Cerritos College
Cerritos College • Norwalk, Calif.

Talon Marks

Cerritos College • Norwalk, Calif.

Talon Marks

Cerritos College • Norwalk, Calif.

Talon Marks

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The story of an activist and professor

Ethan Ortiz
Professor Diane Pirtle hosted an activism presentation in which she told her stories as an activist. She explained the different organizations she was involved in. Photo credit: Ethan Ortiz

Fighting for what you believe in is something Sociology Professor Diane Pirtle knows all about.

The professor hosted a presentation called My life as an activist: How to use your talents effectively! about her years prior to becoming a teacher as part of the Women’s History Month Celebration.

The event was held on Thursday, March 31 at 11 a.m. in the Social Science Building where a packed audience filled the classroom beyond capacity.

Sociology major Linda Sanchez spoke about being inspired by Pirtle from a board of trustees meeting that she spoke about faculty wages. “The passion that she has for the human being (is inspiring),” Linda Sanchez, said.

Pirtle, who is known for her passion, delivered to the crowd with her stories filled with emotion and dedication.

She began by giving a background on why she was so passionate for defending her beliefs.

She discussed living with two gay men in the early nineties before one of them got the AIDS virus and got extremely ill, before he passed.

“Once he passed many funeral homes refused to take him away because they lived in a “gay zip code”.

“Finally a gay owned mortuary took him in, but it took two days for them to pick him up,” she said.

She explained so many gay men were dying from the disease that the mortuary had a list of people to take away.

She revealed she joined gay rights organizations after her friend’s passing.

“I wasn’t going to get AIDS, so I didn’t have to join,” she said.

She explained it was something she wanted to do, after having to change her friend to the clothes he wanted to be found in.

“The activism came from my heart, because my friends were dying,” she said.

Some of the organizations she joined were “A.C.T. U.P.” (AIDS Coalition to Uphold Power) and the “Woman’s Action Coalition”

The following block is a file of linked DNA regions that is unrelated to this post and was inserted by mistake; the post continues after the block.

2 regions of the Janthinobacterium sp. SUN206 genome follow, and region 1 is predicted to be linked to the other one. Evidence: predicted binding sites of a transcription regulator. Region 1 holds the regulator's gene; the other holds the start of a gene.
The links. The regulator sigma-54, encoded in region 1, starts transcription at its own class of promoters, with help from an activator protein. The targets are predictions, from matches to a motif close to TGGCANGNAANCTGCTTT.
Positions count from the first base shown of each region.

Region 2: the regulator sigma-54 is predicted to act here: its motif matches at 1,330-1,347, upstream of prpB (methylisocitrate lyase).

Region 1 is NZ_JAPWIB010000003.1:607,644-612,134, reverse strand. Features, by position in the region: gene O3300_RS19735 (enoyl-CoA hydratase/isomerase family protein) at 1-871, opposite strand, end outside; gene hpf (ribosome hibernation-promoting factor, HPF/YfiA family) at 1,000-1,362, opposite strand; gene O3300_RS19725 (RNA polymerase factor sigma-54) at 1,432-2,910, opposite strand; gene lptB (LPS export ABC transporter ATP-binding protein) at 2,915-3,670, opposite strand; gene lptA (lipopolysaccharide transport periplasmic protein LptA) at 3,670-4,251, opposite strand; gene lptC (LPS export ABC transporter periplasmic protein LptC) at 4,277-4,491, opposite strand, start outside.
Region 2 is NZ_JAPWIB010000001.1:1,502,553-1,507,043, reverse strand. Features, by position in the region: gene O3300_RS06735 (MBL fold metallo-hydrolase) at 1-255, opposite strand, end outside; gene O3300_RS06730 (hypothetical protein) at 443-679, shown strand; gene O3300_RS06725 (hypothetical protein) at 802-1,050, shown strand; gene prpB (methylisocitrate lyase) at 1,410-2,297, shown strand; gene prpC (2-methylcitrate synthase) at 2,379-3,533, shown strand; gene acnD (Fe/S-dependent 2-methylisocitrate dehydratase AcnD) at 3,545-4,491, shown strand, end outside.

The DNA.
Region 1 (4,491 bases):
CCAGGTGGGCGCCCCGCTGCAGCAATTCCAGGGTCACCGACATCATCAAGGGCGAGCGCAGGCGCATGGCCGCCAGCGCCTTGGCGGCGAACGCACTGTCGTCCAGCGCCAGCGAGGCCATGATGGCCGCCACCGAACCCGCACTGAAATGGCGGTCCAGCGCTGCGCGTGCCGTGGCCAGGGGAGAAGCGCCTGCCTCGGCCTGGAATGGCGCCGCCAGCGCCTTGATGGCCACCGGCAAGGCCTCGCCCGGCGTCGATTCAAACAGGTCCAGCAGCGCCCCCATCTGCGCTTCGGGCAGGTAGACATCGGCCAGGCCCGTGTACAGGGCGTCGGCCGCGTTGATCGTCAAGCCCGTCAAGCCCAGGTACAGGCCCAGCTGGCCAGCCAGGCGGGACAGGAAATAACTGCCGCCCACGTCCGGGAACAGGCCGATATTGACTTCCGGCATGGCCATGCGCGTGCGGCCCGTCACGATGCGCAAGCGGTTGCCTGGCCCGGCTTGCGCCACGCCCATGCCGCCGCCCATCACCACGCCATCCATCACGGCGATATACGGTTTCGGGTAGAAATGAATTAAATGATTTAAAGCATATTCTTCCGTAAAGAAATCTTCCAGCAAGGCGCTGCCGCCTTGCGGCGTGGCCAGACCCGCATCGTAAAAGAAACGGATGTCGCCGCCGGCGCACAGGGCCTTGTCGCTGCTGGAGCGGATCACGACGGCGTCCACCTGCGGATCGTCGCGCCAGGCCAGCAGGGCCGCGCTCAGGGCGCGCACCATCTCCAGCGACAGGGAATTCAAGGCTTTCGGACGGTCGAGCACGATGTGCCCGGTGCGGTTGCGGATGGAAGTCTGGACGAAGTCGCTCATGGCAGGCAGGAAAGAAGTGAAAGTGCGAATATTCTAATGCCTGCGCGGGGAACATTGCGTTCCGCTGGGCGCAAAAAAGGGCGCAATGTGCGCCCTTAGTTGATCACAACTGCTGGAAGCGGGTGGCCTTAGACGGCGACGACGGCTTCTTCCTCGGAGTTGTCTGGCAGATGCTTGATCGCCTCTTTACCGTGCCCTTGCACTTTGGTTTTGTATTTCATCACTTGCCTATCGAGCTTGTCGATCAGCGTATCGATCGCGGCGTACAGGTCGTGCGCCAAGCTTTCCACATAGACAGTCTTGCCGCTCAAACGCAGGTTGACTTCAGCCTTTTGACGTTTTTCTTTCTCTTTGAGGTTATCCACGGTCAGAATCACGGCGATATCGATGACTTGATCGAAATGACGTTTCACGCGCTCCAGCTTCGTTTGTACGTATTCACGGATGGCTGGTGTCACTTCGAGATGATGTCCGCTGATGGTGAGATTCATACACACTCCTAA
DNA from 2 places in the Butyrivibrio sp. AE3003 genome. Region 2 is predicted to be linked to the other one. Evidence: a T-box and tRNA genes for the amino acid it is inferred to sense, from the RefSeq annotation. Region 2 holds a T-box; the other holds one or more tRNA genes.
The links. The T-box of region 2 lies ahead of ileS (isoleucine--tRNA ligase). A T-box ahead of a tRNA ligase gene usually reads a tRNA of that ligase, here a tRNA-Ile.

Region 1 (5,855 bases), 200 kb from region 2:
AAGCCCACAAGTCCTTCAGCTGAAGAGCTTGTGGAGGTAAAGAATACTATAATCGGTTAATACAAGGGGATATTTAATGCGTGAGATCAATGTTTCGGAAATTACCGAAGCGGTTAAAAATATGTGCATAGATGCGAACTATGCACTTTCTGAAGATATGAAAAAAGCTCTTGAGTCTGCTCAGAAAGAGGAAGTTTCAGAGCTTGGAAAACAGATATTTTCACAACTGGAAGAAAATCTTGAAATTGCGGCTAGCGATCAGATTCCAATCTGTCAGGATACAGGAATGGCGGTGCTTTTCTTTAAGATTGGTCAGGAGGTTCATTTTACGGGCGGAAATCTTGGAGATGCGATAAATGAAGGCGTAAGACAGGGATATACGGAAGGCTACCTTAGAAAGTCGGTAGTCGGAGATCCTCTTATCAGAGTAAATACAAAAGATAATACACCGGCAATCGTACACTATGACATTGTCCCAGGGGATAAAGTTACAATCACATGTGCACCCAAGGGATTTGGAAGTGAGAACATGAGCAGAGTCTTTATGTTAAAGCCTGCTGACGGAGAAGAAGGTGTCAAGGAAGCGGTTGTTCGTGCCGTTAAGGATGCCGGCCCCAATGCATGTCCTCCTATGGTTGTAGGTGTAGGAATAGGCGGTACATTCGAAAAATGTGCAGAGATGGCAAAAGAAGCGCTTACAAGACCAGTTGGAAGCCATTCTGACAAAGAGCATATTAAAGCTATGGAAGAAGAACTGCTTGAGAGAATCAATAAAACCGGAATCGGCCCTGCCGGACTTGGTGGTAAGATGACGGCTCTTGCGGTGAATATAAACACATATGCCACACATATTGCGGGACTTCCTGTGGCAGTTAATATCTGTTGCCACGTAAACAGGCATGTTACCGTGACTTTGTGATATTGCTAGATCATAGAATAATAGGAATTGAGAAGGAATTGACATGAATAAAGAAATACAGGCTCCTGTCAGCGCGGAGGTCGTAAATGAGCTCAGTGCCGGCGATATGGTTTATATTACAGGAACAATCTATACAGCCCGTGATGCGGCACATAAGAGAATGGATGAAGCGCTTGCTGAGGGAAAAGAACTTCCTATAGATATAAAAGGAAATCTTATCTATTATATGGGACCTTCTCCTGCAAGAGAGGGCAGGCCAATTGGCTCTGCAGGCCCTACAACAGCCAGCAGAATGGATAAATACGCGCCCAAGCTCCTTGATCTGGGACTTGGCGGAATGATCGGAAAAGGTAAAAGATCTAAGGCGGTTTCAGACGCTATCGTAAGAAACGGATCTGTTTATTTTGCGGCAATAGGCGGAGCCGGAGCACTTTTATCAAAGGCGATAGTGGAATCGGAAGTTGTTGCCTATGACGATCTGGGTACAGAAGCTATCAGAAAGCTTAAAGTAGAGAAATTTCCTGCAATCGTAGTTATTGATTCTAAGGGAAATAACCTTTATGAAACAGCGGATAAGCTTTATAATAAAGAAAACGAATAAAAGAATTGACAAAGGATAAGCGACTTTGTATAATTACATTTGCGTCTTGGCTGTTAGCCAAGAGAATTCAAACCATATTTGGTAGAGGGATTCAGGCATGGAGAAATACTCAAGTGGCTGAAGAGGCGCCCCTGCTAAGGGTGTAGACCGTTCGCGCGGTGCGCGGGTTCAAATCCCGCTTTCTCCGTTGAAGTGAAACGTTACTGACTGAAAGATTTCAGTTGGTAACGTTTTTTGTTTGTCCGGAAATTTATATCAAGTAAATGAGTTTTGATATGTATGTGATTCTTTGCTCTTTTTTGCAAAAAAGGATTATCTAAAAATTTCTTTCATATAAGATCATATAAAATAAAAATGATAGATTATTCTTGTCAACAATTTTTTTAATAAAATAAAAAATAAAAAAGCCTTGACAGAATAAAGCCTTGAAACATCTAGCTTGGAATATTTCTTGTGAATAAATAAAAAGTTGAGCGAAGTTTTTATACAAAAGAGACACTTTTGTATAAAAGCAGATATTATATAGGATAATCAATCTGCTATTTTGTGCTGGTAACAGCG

As part of those organizations she went from going to Chicago and almost getting arrested before she was saved by her fellow activists, to being in charge of stopping the Rose Parade in 1992.

She went into detail saying she was in charge of about 15-20 people that were expecting to get arrested, and then going to get them released when they were in jail.

The first gay pride parade really brought sadness to Pirtle, in response to the religious protesters that attended.

“We were being spat at […], and the heartbreaking part was seeing children holding signs saying derogatory remarks against homosexuals,” she said.

After several stories told, she took questions, with many people asking what they could do to have their voices heard.

One thing she is against is violence, “violence is never necessary”, she said.

Although she felt everyone had a voice to write a letter to a congressmen, and she stated that no one has to be in the streets to be an activist.

“You guys will take action when you feel the consequences for not taking action,” she ended.

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About the Contributor
Ethan Ortiz, Editor in Chief
Hi! My name is Ethan and I am serving as the Editor-In-Chief for the Fall 2016 semester. I am a journalism major and love to write stories for the newspaper. In addition to writing hard hitting news, I like to create fictional stories on the side. I am co-hosting a radio show on WPMD at Cerritos College called "Beyond the Ropes" happening Wednesday at 11am. I like to listen different music, mostly Rock/Alternative and some of my favorite bands are Silversun Pickups, Cage the Elephant, and Metallica. If you want to know more about me feel free to tweet me at @EthanEnvy95.
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The story of an activist and professor